This post was written by Oliver Peters for Creative Cow. I thought it was excellent and received permission from Oliver to reprint it here.
Oliver is the founder of Oliver Peters Post Production Services, in Orlando, FL.
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This is in response to Elizabeth Perlman’s post:
[Elizabeth Perlman] “Before we make the switch from FCP 7, I just want to make sure an offline/online Proxy workflow is doable for a feature length documentary with over 10tb of footage. Ideally, we would want to transcode + edit in Proxy, but have the original media exist on an external drive elsewhere with the same names//folder structure. I’ve read articles stating that this is “easy”, but still haven’t tested it with any of our footage.”
I hope this workflow helps for your project. The objective is to end up with organization and a structure that will let everything work between applications. So, for example, if you go from FCPX to Resolve or conversely send it instead to someone using Baselight, it will all still work and relink correctly. My apologies up front if I go over things you already know.
1. Organize all your material on the main storage array in a folder structure, starting with the main project folder and then subfolders within. One of these sub folders should be for all master camera footage. Within that, organize folders by date and then camera.
2. The Ursa Mini QuickTime files should be fine as master files and presumably will have proper file naming and timecode. FCP X will view these files as “optimized” media.
3. The secondary camera sources (Nikon and drone) should be transcoded from their original codec to a new file using the ProRes (or ProResLT, ProResHQ, ProRes4444) codec. In all likelihood, these files will not have proper timecode and/or source ID info. So, for files like these, I usually go through 3 additional steps after I transcode them:
Step 1. Conform the files from any odd frame rate to your main project rate, e.g. from 60 fps to 23.98, for example. There are several ways to conform externally to FCP X. Cinema Tools can do it and some conversion apps can do this as part of the transcoding step.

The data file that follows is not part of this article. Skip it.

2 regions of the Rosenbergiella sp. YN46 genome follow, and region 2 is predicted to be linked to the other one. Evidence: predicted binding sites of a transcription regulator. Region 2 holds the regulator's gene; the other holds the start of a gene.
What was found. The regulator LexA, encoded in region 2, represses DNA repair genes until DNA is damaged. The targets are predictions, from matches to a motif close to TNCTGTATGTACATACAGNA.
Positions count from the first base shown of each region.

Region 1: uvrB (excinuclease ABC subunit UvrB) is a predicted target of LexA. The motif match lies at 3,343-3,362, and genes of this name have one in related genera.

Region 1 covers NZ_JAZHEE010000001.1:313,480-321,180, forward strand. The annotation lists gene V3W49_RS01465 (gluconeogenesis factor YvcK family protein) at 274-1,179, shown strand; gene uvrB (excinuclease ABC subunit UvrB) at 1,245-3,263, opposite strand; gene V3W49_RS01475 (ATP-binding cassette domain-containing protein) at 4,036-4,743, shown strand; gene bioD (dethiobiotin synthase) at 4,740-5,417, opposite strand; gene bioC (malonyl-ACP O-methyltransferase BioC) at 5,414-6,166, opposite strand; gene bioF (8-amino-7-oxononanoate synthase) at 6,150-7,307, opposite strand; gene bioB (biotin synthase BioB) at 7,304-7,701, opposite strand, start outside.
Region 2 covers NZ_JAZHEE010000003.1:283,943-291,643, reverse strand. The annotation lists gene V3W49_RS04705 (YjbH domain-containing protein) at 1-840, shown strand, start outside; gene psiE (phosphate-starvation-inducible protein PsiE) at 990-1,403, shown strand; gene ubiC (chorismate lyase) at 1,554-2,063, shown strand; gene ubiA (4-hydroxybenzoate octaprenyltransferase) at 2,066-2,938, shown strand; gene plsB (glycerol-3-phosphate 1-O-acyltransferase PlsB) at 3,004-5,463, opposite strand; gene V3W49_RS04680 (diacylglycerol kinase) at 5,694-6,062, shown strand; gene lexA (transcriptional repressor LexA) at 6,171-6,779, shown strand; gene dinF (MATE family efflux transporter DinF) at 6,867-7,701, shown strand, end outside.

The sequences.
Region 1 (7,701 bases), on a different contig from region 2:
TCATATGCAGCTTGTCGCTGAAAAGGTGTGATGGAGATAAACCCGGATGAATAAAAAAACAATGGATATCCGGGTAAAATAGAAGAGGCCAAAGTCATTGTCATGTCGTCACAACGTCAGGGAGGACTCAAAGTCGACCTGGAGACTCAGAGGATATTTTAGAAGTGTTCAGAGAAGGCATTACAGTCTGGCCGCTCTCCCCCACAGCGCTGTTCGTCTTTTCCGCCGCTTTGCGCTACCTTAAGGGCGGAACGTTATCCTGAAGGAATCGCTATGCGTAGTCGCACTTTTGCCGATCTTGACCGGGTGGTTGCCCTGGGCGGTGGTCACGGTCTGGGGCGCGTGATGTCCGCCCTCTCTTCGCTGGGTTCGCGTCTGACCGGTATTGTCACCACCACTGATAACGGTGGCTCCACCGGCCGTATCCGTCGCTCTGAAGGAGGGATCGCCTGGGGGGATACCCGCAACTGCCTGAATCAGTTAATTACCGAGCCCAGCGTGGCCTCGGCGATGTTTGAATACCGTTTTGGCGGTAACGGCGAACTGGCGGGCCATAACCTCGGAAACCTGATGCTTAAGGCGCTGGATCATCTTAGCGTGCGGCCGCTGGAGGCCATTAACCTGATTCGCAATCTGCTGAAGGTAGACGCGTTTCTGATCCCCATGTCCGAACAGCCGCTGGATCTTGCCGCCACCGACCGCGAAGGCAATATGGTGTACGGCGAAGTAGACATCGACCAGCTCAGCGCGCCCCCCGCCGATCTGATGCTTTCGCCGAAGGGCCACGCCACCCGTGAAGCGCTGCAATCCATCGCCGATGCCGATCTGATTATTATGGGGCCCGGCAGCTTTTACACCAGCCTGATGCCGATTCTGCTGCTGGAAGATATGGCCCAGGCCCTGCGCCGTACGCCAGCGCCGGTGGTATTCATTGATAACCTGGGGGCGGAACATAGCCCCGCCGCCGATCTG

Step 2. Rename the files with some sort of logical naming convention. You don’t want numerous folders full of clips that all start at Clip #1 and then go up from there. The system you create should generate unique names. The app Better Rename will do this in an automated fashion.
Step 3. Make sure you have embedded valid SMPTE timecode and reel/source ID info. The app QtChange will do this.
Once you’ve properly transcoded the files, these become your MASTER camera files for these particular cameras. Don’t trash the originals, but you won’t be working with them anymore.
Larry adds: My recommended transcode format is ProRes 422.
4. In FCP X you can set media settings to go wherever you assign them for each Library (your “project” in FCP 7 terms). The options would be embedded within the Library, on a separate folder on your internal drive, or on a separate folder on an external drive. Once you’ve set that up, you are ready to import.
Larry adds: Here’s a video that explains how.
5. Import the camera files with the setting “Leave files in place.” Enable “Create proxy media.” Turn on the keyword option “From folders.” Turn on “Remove silent channels.” Everything else off.
6. At this point you are ready to edit. Assuming you want to work with proxy media for your creative edit, check Proxy in the Media section under the View pulldown (upper right corner of the Viewer). This will toggle between your high-quality media and your proxy edit media. The proxy media is 1/2 res (1/4 frame size) of your high-quality media and uses the ProResProxy codec.
FCP X is intelligent enough to understand this toggle, so that any transform or effects functions you do in the proxy setting are correctly interpreted when you are working in the larger size. And the other direction, too. Note that this is largely invisible to you, so always make sure you have changed back to Optimized when you are ready to output high-quality files. If you have all of your high-quality media on an external array that is disconnected, the process will all work fine, except that if you then switch to Optimized, everything will appear as Media Offline.
7. A few gotchas. Since you have externally altered over-cranked media to match your main project frame rate, the new media files will have audio with non-standard sample rates. Even if silent, these have been known to cause problems when you render anything out of FCPX. Therefore, as a general rule, I detach and remove any audio that I don’t intend to use.
8. Another thing to decide is what sequence size you intend to end up with. For example, is this 4K or are you using 4K media for a 2K or HD final product. FCP X will automatically resize (Spatial Conform) the media to match the timeline setting. However, if you add any transforms in addition, other apps may or may not correctly interpret this data. Unless you plan to completely finish inside FCPX, then I would recommend setting Spatial conform to “none” and manually reframing/resizing accordingly. Also note that keyframe interpolation generally doesn’t match perfectly when you go between programs, so be careful about this, if you plan to do a lot of transform moves.
Anyway, it’s a bit picky, but this workflow will keep you out of most potential pitfalls.
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